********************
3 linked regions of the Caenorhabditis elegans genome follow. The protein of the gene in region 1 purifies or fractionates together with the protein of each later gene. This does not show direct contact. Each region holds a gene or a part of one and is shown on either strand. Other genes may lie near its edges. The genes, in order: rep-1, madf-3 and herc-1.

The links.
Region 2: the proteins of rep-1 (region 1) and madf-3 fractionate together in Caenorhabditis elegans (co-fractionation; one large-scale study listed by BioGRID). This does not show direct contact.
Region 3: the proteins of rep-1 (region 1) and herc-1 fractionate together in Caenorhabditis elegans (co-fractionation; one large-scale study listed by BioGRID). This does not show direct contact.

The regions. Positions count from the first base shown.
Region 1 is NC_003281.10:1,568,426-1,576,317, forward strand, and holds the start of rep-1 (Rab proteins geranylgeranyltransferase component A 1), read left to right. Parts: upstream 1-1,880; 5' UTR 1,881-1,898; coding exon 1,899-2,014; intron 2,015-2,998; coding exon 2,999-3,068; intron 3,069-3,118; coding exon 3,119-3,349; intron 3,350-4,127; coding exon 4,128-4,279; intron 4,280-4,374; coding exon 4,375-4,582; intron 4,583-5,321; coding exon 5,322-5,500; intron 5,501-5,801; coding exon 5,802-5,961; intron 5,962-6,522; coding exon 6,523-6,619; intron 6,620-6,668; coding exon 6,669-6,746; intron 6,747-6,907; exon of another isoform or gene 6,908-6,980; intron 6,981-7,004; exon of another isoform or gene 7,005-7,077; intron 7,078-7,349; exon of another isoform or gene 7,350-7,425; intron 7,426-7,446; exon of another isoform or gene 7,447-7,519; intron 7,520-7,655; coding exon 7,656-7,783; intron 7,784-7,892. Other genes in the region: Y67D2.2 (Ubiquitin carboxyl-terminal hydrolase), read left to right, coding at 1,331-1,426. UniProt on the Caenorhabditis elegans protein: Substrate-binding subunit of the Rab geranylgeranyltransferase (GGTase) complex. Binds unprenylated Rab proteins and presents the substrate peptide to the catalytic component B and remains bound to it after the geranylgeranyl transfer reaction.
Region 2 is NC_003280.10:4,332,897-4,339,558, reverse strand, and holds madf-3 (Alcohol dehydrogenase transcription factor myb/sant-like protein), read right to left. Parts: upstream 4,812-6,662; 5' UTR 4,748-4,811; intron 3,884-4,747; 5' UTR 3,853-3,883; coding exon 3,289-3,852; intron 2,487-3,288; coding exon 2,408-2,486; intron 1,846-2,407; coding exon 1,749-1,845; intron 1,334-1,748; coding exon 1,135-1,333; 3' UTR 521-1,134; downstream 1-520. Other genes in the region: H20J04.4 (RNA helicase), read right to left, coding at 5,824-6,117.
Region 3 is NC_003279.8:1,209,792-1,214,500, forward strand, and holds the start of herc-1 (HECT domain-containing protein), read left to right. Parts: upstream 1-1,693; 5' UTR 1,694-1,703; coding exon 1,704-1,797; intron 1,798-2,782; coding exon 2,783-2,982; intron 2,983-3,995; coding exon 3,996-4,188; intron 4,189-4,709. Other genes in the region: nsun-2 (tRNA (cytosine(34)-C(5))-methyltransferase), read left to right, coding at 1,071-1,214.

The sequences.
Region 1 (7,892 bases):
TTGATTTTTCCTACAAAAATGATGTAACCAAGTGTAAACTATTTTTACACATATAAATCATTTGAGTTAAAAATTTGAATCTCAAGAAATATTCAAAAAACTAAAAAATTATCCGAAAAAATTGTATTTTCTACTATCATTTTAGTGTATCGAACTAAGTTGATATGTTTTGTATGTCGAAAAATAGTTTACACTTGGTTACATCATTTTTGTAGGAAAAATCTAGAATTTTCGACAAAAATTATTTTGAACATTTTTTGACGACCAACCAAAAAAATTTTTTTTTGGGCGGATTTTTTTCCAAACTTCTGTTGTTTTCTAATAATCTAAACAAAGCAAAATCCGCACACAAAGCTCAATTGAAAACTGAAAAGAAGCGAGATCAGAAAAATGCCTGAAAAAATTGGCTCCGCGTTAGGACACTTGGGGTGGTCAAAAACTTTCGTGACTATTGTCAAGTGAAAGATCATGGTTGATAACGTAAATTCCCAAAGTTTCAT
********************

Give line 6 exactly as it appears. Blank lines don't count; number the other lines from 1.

Region 1 is NC_003281.10:1,568,426-1,576,317, forward strand, and holds the start of rep-1 (Rab proteins geranylgeranyltransferase component A 1), read left to right. Parts: upstream 1-1,880; 5' UTR 1,881-1,898; coding exon 1,899-2,014; intron 2,015-2,998; coding exon 2,999-3,068; intron 3,069-3,118; coding exon 3,119-3,349; intron 3,350-4,127; coding exon 4,128-4,279; intron 4,280-4,374; coding exon 4,375-4,582; intron 4,583-5,321; coding exon 5,322-5,500; intron 5,501-5,801; coding exon 5,802-5,961; intron 5,962-6,522; coding exon 6,523-6,619; intron 6,620-6,668; coding exon 6,669-6,746; intron 6,747-6,907; exon of another isoform or gene 6,908-6,980; intron 6,981-7,004; exon of another isoform or gene 7,005-7,077; intron 7,078-7,349; exon of another isoform or gene 7,350-7,425; intron 7,426-7,446; exon of another isoform or gene 7,447-7,519; intron 7,520-7,655; coding exon 7,656-7,783; intron 7,784-7,892. Other genes in the region: Y67D2.2 (Ubiquitin carboxyl-terminal hydrolase), read left to right, coding at 1,331-1,426. UniProt on the Caenorhabditis elegans protein: Substrate-binding subunit of the Rab geranylgeranyltransferase (GGTase) complex. Binds unprenylated Rab proteins and presents the substrate peptide to the catalytic component B and remains bound to it after the geranylgeranyl transfer reaction.